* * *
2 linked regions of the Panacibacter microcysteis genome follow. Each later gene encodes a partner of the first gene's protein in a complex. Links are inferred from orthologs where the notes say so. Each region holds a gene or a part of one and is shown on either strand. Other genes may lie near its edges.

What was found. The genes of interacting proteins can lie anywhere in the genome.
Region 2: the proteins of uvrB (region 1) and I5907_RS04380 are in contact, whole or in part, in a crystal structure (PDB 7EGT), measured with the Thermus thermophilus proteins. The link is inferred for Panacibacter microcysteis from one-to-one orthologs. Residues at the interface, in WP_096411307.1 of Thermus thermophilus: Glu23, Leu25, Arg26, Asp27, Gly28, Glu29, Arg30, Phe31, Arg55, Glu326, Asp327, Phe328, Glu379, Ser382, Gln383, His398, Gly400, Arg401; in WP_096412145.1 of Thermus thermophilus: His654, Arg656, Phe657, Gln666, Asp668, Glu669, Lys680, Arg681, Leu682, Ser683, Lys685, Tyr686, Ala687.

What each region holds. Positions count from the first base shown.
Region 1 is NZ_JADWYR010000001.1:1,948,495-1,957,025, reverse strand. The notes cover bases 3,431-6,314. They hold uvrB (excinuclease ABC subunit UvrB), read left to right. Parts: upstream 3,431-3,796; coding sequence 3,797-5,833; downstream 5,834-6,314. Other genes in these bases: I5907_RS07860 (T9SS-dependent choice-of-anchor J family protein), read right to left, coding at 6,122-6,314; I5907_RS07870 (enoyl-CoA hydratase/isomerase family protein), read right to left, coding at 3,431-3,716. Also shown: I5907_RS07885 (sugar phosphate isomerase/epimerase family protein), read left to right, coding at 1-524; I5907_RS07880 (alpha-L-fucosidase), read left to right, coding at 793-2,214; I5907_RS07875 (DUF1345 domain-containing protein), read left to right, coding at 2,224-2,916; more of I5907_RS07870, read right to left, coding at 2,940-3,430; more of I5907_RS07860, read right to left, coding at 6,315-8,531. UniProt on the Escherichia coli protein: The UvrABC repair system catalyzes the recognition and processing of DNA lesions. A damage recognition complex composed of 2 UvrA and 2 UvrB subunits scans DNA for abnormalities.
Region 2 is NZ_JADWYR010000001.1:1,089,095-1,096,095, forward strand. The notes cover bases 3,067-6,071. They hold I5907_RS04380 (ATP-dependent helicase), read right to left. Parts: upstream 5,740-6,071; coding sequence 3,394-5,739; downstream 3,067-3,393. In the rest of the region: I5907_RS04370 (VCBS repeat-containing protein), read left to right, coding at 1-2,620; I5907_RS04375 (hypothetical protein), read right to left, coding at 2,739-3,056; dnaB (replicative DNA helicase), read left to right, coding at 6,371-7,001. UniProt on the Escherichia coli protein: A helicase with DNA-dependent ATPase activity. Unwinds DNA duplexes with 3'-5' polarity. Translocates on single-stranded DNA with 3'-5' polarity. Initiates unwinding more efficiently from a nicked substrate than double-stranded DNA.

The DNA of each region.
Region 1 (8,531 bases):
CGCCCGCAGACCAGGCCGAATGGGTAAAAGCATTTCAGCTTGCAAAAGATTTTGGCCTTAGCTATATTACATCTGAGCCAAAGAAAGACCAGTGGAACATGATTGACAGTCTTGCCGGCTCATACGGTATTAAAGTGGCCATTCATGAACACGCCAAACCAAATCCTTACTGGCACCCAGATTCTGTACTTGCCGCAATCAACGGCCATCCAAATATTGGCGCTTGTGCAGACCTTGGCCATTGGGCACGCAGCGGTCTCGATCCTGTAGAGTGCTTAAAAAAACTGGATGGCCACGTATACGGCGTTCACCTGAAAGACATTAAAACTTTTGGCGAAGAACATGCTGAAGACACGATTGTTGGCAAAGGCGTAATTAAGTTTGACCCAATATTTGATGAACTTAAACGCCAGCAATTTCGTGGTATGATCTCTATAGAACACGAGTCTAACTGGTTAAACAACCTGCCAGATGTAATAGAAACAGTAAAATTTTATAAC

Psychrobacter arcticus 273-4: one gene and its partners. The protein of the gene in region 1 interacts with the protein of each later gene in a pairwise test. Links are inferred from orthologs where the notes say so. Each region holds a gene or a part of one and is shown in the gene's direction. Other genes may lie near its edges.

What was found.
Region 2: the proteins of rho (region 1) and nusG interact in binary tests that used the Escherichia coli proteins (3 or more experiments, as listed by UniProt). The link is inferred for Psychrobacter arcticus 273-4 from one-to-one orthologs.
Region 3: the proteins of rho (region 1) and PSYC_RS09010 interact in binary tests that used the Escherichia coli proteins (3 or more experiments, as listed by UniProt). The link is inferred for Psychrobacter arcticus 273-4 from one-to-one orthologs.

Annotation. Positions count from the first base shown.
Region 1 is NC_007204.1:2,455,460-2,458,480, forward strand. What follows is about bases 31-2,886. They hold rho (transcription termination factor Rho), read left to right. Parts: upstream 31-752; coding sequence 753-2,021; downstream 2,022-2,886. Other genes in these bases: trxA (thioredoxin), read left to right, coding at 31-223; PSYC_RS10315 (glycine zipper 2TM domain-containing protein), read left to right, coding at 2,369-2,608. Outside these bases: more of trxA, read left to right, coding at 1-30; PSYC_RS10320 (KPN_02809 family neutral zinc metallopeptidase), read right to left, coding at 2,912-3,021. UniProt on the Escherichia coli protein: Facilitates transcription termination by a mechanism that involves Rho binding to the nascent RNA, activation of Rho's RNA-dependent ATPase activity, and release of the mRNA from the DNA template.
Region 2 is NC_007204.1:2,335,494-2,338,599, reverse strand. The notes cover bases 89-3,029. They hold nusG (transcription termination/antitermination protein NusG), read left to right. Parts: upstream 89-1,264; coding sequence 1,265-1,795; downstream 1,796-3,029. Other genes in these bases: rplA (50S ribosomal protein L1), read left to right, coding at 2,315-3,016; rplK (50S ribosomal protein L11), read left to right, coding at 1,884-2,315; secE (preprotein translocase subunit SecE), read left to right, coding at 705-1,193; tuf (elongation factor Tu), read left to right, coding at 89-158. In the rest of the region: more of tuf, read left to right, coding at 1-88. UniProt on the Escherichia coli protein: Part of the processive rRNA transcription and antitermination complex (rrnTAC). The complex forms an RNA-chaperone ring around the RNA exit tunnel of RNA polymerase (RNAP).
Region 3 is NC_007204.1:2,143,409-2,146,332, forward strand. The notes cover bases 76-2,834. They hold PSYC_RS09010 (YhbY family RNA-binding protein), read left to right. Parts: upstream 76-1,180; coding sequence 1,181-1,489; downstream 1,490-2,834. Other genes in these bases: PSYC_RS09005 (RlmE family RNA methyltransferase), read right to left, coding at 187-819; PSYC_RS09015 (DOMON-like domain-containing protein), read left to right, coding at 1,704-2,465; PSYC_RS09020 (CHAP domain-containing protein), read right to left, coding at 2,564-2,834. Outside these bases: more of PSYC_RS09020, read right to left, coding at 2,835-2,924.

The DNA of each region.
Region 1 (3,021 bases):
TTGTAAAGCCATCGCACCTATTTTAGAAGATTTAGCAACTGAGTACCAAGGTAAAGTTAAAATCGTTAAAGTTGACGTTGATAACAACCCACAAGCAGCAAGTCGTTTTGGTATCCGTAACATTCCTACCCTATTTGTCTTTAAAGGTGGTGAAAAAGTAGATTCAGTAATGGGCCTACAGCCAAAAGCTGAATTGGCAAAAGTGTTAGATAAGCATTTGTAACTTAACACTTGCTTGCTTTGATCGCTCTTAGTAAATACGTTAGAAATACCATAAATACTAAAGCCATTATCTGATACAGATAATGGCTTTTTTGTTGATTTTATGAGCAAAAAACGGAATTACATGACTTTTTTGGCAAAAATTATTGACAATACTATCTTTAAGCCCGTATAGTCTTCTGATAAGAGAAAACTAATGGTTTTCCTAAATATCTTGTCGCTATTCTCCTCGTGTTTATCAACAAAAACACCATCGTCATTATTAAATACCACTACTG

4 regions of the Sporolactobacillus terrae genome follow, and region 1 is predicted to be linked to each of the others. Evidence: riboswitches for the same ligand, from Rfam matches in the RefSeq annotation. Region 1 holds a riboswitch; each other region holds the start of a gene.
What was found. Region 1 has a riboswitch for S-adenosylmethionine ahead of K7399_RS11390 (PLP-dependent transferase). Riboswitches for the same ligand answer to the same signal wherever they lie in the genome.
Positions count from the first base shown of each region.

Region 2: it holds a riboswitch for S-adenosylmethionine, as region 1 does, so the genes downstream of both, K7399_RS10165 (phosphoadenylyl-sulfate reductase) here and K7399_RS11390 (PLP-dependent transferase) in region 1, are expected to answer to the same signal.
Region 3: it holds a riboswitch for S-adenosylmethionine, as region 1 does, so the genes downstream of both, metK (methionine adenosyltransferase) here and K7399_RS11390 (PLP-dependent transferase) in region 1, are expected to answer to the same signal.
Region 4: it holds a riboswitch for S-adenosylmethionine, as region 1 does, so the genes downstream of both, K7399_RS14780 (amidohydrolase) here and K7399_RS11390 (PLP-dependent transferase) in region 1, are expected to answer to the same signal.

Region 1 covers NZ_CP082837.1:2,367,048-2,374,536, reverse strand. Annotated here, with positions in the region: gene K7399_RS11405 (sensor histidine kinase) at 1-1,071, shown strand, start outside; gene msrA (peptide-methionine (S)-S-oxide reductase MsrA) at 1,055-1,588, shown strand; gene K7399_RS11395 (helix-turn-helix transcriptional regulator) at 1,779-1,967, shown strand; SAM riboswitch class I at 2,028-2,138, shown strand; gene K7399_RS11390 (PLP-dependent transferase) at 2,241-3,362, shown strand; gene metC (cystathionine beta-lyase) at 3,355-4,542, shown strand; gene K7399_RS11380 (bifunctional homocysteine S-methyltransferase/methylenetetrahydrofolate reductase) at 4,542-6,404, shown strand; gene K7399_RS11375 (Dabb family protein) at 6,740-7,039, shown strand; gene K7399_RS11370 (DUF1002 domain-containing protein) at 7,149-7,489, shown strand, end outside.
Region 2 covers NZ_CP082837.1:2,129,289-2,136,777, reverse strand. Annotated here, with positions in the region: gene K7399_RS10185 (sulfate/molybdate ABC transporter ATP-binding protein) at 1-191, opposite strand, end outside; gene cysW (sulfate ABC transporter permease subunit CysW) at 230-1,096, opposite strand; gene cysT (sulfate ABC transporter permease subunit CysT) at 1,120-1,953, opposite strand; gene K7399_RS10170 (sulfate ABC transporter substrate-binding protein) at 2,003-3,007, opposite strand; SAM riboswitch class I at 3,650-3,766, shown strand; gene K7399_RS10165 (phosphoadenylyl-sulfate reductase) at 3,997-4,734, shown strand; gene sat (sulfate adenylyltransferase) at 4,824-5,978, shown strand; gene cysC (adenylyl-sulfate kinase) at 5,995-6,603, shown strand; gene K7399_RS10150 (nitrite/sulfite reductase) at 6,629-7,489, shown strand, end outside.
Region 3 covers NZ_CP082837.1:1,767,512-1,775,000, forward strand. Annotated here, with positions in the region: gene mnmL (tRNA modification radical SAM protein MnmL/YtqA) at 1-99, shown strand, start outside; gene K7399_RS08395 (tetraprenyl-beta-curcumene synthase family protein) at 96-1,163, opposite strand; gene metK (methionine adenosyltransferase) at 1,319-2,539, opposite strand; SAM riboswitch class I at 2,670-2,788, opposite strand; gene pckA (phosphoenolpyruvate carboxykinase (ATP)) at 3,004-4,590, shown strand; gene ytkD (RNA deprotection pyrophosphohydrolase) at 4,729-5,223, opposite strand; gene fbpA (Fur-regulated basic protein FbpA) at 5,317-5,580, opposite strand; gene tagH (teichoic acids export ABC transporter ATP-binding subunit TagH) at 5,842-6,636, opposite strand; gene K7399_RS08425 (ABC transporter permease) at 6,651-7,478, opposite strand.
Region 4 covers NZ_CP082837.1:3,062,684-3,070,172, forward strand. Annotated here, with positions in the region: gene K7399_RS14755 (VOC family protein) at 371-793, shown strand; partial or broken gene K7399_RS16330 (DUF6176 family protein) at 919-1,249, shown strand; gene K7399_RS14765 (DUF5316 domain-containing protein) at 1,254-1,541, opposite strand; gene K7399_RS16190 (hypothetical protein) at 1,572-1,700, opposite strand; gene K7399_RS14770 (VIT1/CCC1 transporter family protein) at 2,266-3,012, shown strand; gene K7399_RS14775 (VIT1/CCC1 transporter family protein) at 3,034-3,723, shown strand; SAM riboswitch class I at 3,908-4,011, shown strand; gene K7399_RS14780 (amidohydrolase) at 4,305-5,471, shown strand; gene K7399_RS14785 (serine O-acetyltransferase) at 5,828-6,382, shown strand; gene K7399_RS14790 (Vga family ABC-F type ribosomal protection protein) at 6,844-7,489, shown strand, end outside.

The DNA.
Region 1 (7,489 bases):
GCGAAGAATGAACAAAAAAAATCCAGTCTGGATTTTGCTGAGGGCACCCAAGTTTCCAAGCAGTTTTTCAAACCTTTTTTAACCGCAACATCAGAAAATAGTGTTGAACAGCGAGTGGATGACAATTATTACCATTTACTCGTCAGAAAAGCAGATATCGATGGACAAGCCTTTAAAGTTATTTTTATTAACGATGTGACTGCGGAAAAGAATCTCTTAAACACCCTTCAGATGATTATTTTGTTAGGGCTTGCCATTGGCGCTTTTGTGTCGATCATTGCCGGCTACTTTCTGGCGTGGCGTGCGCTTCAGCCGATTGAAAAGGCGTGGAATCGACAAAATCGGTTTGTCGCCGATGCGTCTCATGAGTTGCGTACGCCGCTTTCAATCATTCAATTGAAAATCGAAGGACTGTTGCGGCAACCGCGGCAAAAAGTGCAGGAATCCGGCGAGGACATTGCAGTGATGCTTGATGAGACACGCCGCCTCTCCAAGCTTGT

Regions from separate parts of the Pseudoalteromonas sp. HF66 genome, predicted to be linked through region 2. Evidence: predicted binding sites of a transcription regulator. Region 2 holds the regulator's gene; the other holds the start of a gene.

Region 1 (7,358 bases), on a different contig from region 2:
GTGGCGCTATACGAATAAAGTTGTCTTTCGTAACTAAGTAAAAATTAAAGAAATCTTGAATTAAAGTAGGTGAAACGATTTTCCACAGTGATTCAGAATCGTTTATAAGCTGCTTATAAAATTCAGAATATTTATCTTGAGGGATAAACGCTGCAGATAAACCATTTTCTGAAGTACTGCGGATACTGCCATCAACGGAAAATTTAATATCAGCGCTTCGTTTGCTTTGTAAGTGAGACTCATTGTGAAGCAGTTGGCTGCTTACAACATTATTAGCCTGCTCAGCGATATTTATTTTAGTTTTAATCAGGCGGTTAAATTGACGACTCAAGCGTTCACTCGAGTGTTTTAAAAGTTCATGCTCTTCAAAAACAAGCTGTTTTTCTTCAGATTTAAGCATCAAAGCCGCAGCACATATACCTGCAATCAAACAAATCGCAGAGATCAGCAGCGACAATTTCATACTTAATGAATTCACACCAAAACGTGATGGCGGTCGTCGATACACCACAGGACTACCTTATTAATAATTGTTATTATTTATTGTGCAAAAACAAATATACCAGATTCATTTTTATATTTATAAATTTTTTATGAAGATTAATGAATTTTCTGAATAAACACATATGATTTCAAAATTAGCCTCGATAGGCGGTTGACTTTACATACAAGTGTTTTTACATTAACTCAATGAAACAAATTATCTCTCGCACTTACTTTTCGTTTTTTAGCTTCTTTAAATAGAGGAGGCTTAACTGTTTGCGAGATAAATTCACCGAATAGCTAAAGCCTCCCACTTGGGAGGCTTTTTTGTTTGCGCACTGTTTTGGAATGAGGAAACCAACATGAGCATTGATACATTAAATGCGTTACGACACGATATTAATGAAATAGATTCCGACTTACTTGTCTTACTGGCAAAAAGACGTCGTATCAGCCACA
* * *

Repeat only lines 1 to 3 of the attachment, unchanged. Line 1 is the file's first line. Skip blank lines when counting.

2 linked regions of the Panacibacter microcysteis genome follow. Each later gene encodes a partner of the first gene's protein in a complex. Links are inferred from orthologs where the notes say so. Each region holds a gene or a part of one and is shown on either strand. Other genes may lie near its edges.

What was found. The genes of interacting proteins can lie anywhere in the genome.
Region 2: the proteins of uvrB (region 1) and I5907_RS04380 are in contact, whole or in part, in a crystal structure (PDB 7EGT), measured with the Thermus thermophilus proteins. The link is inferred for Panacibacter microcysteis from one-to-one orthologs. Residues at the interface, in WP_096411307.1 of Thermus thermophilus: Glu23, Leu25, Arg26, Asp27, Gly28, Glu29, Arg30, Phe31, Arg55, Glu326, Asp327, Phe328, Glu379, Ser382, Gln383, His398, Gly400, Arg401; in WP_096412145.1 of Thermus thermophilus: His654, Arg656, Phe657, Gln666, Asp668, Glu669, Lys680, Arg681, Leu682, Ser683, Lys685, Tyr686, Ala687.